Hi Jeff, et. al.,

I agree that images two and three are juvenile Baird's Sandpiper, image 
four is a juvenile Lesser Yellowlegs, and image five is a juvenile 
Semipalmated Plover (as I am sure you knew already).

The bird in image one I also took for a Baird's at first, but it clearly 
could not be the same individual as the one in images two and three as 
it is much rustier looking and the coverts are very different (whitish 
limited to the feather tips with a lot more rich buff). On further 
examination I have come to the conclusion that the bird in image one is 
a juvenile Semipalmated Sandpiper, a remarkably unworn bird at that. 
Anyone who doubts this should compare the primary projections of the 
definite Baird's in images two and three and the bird in the first 
image. In the first bird only three primary tips can be easily seen and 
only two project far beyond the longest tertial. In the Baird's shown 
here four primary tips extend well beyond the longest tertial. Other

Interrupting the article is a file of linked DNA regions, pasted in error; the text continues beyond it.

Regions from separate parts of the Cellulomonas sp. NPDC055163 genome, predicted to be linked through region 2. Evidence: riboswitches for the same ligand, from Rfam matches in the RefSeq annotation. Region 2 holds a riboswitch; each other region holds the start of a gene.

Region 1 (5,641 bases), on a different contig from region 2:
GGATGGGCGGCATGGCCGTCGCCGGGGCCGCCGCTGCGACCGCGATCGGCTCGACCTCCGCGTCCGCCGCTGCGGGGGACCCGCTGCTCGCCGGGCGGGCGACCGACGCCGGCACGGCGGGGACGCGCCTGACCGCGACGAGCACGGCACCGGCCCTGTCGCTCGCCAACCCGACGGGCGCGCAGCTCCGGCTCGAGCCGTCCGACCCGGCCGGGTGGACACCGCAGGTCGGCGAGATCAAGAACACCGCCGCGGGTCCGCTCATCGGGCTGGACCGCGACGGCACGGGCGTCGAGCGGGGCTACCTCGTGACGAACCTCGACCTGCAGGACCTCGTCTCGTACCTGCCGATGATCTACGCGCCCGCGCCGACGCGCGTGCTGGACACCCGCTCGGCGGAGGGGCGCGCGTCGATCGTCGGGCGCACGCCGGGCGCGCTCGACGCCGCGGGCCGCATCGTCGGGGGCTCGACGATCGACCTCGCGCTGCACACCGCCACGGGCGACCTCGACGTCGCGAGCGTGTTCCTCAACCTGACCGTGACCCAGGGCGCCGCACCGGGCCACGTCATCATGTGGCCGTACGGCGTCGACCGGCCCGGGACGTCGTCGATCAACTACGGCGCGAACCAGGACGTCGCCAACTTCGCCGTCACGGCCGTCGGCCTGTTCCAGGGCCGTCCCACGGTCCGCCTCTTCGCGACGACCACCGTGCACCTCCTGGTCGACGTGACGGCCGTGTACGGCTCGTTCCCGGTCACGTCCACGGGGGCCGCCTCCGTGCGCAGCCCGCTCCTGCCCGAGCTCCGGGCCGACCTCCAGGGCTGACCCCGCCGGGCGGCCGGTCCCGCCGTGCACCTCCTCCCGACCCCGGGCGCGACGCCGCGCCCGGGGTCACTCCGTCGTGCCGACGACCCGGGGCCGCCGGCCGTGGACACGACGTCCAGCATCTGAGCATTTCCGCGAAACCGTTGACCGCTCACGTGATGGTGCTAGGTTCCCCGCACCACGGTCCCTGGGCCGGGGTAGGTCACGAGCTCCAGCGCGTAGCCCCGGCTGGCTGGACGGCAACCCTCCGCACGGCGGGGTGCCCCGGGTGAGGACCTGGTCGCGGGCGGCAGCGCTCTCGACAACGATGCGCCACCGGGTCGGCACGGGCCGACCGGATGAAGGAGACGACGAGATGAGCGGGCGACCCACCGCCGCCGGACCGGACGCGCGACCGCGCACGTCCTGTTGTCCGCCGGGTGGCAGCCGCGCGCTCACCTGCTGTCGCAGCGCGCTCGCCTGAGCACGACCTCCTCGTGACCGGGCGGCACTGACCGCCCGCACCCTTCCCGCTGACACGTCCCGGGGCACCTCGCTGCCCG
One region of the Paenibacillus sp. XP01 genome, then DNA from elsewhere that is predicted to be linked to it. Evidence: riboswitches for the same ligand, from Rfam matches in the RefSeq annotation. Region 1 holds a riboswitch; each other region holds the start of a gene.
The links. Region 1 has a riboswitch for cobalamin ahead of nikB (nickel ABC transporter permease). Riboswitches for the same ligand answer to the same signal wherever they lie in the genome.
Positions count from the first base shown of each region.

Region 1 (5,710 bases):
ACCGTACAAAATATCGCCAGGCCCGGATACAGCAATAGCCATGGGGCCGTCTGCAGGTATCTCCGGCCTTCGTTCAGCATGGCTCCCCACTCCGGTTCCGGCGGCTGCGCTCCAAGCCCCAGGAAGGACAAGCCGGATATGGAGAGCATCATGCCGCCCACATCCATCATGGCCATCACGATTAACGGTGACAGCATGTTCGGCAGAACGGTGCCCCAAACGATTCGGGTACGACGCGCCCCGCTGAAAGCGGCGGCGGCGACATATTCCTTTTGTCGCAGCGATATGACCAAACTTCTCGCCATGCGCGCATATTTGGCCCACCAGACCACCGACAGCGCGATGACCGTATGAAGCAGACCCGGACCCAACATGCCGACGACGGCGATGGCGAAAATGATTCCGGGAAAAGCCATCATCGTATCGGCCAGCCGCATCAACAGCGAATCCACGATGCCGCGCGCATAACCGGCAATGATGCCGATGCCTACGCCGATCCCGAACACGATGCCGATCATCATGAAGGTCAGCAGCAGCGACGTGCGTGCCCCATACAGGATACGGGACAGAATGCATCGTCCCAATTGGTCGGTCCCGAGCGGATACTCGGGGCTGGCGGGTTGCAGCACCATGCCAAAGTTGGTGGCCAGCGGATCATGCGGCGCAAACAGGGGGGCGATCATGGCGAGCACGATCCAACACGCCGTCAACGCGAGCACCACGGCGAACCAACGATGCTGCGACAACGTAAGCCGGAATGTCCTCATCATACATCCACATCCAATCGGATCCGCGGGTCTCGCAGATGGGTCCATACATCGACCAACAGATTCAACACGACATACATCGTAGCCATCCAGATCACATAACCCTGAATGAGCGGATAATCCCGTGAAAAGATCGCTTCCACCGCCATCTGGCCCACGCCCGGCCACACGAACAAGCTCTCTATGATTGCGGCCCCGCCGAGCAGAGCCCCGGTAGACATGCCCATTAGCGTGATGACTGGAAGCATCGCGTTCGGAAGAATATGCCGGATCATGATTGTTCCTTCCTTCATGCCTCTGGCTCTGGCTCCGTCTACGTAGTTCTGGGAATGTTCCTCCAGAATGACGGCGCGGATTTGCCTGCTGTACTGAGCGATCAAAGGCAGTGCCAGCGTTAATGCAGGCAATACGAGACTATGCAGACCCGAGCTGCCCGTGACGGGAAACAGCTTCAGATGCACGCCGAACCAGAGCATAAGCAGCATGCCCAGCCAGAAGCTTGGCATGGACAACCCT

details that point to Semipalmated include length of tarsus, both above 
and below the heel joint (notice how tall the Baird's looks versus bird 
one), rusty-edged scapulars, bill shape and length (again compare 
birds), and the short neck; Baird's tend to have a long, rather gull or 
tern-like, neck that makes them look more gracile (see image two of the 
alert-posture Baird's). The broad whitish tips on the Baird's coverts 
make it look scalier as opposed to the mostly rich warm buff edging of 
the coverts in the Semipalmated, hence the overall rusty-buff appearance 
of bird one. Thanks for the superb photos, better than the images of 
Baird's and fresh juv SemiSand I reviewed in Paulson and "The Shorebird 
Guide", looking at them was most educational for me. A bird in motion, 
whose calls and actions add to plumage and shape information, often 
presents fewer ID problems than a still photo or a bird in the hand.

Good birding,

Walter Ellison

23460 Clarissa Rd
Chestertown, MD 21620

(formerly of Hartland and White River Jct., VT)

Observing Nature is like unwrapping a big pile of presents every time 
you take a walk.

Jeff Nadler wrote:
> A few photos from a morning visit at Dead Creek.  Although taken in several 
> far apart places, I beleive the several photos of the first sandpiper are the 
> same species ( saw several of these together each time). The black legs but 
> slightly curved bill, to me suggest juvy white-rumped, or western. (least have 
> green-yellow legs and semi-palmated has straight bill). Not sure though. Can 
> anyone offer ID suggestion? Thanks.
> Jeff Nadler